"This is a bad day for Europe, it risks undermining the position of national governments," Cameron said after EU leaders voted 26-2 for the former Luxembourg premier to replace Jose Manuel Barroso.
Asked if Britain was closer to an exit from the 28-member bloc as a result, Cameron said: "The job has got harder of keeping Britain in a reformed European Union... Do I think it's an impossible job? No."
But for Britain to get its way on Europe "it is going to be a long, tough fight and frankly sometimes you have to be willing to lose a battle to win a war," Cameron said.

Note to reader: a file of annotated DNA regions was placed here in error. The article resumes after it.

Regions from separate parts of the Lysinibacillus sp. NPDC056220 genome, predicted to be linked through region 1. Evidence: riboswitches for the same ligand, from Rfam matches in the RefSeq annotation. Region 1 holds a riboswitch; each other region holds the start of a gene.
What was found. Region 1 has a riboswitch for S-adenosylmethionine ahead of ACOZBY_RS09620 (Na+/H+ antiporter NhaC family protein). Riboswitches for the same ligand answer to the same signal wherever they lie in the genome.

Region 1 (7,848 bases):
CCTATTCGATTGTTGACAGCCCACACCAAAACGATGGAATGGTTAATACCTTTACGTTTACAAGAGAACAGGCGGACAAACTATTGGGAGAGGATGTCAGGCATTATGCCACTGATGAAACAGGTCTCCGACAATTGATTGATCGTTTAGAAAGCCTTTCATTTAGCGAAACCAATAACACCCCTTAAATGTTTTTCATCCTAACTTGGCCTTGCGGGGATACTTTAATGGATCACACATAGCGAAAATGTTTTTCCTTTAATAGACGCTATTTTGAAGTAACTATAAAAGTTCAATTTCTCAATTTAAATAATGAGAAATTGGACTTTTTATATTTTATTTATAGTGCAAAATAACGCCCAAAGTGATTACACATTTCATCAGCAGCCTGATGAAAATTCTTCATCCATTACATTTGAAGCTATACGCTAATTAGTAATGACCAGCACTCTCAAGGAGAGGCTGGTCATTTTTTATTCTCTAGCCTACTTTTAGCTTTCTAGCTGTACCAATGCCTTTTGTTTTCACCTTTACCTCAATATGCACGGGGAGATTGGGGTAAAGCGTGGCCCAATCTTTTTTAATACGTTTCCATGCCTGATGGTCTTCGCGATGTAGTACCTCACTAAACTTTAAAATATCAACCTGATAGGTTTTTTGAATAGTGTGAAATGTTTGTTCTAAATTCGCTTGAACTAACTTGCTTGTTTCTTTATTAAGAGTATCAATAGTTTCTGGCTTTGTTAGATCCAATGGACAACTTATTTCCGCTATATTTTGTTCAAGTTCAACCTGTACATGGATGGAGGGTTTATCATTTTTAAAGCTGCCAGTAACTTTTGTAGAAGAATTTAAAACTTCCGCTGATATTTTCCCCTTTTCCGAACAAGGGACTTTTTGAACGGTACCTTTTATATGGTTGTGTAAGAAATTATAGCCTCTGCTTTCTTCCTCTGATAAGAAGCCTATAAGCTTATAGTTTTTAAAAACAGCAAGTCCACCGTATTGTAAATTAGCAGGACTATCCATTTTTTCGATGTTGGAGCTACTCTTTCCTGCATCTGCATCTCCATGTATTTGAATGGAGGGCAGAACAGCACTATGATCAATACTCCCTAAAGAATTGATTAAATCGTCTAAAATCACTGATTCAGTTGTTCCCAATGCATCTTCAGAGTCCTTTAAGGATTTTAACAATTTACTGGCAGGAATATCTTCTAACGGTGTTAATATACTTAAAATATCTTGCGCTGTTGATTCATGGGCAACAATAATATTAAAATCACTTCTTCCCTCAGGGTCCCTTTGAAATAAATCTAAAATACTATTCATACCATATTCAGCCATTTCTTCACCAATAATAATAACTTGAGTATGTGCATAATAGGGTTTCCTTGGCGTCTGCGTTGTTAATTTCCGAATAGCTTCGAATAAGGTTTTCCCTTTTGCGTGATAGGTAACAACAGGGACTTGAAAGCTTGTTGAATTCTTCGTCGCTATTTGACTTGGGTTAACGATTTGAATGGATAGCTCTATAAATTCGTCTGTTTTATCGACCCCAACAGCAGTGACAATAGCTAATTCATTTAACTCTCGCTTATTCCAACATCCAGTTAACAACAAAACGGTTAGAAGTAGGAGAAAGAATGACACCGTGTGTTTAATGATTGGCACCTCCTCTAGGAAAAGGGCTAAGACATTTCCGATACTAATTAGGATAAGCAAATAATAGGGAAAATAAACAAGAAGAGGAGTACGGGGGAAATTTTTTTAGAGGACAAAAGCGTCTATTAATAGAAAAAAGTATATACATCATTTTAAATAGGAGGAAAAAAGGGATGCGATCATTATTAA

Cameron forced an unprecedented vote on the Juncker nomination at a high-stakes Brussels summit despite having the support of only Hungary among the other 27 EU members.
With the fight now over, leaders are expected to try and appease Cameron, potentially by offering London a top job in Brussels, but the dispute threatens to fuel eurosceptic sentiment in Britain ahead of a referendum on EU membership, to be held in 2017 if Cameron's Conservatives win next year's general election.